Air Force Sees Hypersonic Weapons and Spaceships in Future

Air Force's X-51 Scramjet Sets Record for Longest Hypersonic Flight
This Air Force illustration depicts the X-51A Waverider scramjet vehicle during hypersonic flight during its May 26, 2010 test. Powered by a Pratt & Whitney Rocketdyne SJY61 scramjet engine, it is designed to ride on its own shockwave and accelerate to about Mach 6. Full Story. (Image credit: U.S. Air Force)

A recent United States Air Force scramjet test has hinted ata future where hypersonic vehicles streak through the sky at many times thespeed of sound around the world, and perhaps even open up access to space.

The experimentalX-51A Waverider used a rocket booster and an air-breathing scramjet toreach a speed of Mach 5 and achieve the longest hypersonic flight ever poweredby such an engine on May 26. That technology might not only deliver cargoquickly to different parts of the globe, but could also transform the spaceindustry and spawn true space planes that take off and land from the samerunway.

The wealth of possibilities offered by aerospace vehiclesthat can ride their own shockwaves likely explains why the project has drawnsupport from the Pentagon's Defense Advanced Research Project Agency (DARPA),NASA, and the U.S. Navy.

"We could have in the future such things as hypersonicweapons that fly 600 nautical miles in 10 minutes," said CharlieBrink, X-51A program manager with the Air ForceResearch Laboratory at Wright-Patterson Air Force Base in Ohio, during a June 1teleconference. [Mostdestructive space weapon concepts.]

Scramjet engines can alsoeliminate the need for much of the huge oxidizer tanks carried by rockets,because the engines capture oxygen from the air to mix with the fuel whilemoving at hypersonic speeds. That would permit future space-lift systems orspace planes to carry greater payloads and operate more efficiently, Brink said.

That concept naturally excitesNASA, as the American space agency has continued to consult with the Air Forceon the X-51A project, as well as the HIFiRE Flight 2 scramjetexperiment.

"NASA would ultimately like to enable large vehiclesfor access to space using air-breathing propulsion," said James Pittman,principal investigator for NASA's hypersonics project at the NASA LangleyResearch Center in Virginia.

But first, military and civilian researchers will have torefine the scramjet engines that marks a significant break from past jet enginetechnologies.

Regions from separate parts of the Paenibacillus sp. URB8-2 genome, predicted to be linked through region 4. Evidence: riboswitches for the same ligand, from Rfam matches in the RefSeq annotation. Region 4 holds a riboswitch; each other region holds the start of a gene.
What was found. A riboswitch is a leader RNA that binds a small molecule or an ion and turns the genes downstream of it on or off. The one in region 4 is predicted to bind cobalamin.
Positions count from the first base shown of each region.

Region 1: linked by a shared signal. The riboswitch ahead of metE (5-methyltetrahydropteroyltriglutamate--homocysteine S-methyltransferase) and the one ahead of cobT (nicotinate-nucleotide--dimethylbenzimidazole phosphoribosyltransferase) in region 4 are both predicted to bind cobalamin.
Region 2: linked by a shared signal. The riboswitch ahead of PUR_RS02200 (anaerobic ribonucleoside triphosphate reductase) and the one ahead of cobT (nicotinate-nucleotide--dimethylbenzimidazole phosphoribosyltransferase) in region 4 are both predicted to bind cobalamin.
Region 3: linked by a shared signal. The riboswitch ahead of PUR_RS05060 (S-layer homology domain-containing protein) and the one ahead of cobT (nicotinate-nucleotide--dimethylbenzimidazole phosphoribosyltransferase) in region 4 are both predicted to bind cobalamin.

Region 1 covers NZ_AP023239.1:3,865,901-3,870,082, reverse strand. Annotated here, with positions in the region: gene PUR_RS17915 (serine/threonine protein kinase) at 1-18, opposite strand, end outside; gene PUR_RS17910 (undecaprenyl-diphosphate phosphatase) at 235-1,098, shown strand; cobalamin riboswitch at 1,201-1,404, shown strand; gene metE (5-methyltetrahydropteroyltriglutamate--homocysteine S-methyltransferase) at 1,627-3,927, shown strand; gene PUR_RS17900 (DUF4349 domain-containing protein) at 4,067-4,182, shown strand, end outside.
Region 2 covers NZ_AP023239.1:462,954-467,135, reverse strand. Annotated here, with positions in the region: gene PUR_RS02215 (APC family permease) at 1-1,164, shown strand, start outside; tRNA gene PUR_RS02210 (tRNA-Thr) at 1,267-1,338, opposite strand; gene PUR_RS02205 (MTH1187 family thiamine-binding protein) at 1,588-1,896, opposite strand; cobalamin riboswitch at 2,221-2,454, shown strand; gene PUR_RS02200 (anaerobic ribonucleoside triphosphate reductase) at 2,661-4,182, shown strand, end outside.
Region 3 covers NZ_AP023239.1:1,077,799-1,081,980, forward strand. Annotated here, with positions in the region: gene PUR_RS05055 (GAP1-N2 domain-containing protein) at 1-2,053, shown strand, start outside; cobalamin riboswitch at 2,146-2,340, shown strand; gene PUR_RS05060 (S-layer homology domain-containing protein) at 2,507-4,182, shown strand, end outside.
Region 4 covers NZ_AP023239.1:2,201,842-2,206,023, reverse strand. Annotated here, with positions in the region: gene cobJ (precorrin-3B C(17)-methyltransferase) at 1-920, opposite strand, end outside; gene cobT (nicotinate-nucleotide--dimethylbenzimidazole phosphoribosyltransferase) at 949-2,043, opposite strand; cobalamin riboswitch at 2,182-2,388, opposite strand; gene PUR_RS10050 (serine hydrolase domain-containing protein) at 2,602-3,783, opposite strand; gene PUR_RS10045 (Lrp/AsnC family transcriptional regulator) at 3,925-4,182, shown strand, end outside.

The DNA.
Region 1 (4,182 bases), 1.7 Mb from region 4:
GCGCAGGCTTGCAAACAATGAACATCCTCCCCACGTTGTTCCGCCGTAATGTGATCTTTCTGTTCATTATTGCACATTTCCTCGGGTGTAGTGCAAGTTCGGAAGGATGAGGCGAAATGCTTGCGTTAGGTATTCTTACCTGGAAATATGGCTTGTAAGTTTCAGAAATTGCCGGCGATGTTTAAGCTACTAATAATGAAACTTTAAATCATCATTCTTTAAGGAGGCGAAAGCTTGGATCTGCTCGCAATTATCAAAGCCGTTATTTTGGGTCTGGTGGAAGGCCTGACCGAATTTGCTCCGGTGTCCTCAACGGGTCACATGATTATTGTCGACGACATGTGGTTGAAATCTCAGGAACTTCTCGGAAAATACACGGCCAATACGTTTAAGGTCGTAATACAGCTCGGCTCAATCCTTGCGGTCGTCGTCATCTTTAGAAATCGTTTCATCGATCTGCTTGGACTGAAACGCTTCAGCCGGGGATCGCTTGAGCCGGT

A history of hypersonics

Lockheed's supersonic SR-71Blackbird could reach speeds of Mach 3.2 during its operation from the 1960suntil the late 1990s. The stealthy recon aircraft relied upon turbojet-assisted ramjet enginesthat compressed the flow of incoming air at high speeds, but slows down theairstream so that engine combustion takes place at subsonic speeds.

By contrast, scramjet designsallow for the airflow throughout the engine to continue traveling at supersonicspeed. That raises the speed limit to hypersonic speeds of around Mach 5 ormore.

The first flight tests of ahypersonic scramjet vehicle came from NASA's X-43A project, also known asHyper-X. Its test flight reached Mach 6.8 in March 2004, before a followingtest flight hit Mach 9.6 in November 2004.

That's about 7,000 mph (11,265kph), or three times faster than the SR-71.

The Air Force's X-51A Waveriderhas since drawn on many of the lessons from the X-43A, even if the newerexperimental vehicle packs a more sophisticated and complex scramjet engine.The X-51A has claimed the longestscramjet burn during its 200-second flight test,but has yet to break the X-43A's speed record.

"Hyper-X provided ajumping off point for the X-51 program in many areas," said Kenneth Rock,head of the hypersonic air-breathing propulsion branch at NASA Langley.

Rock and his colleagues had already done many wind tunneltests and computer simulations during the X-43A program, and found that themodel data fit pretty well with the actual flight tests. That gave the X-51Aprogram a confidence boost from knowing that there were fairly few unknowns notcovered by modeling, Rock told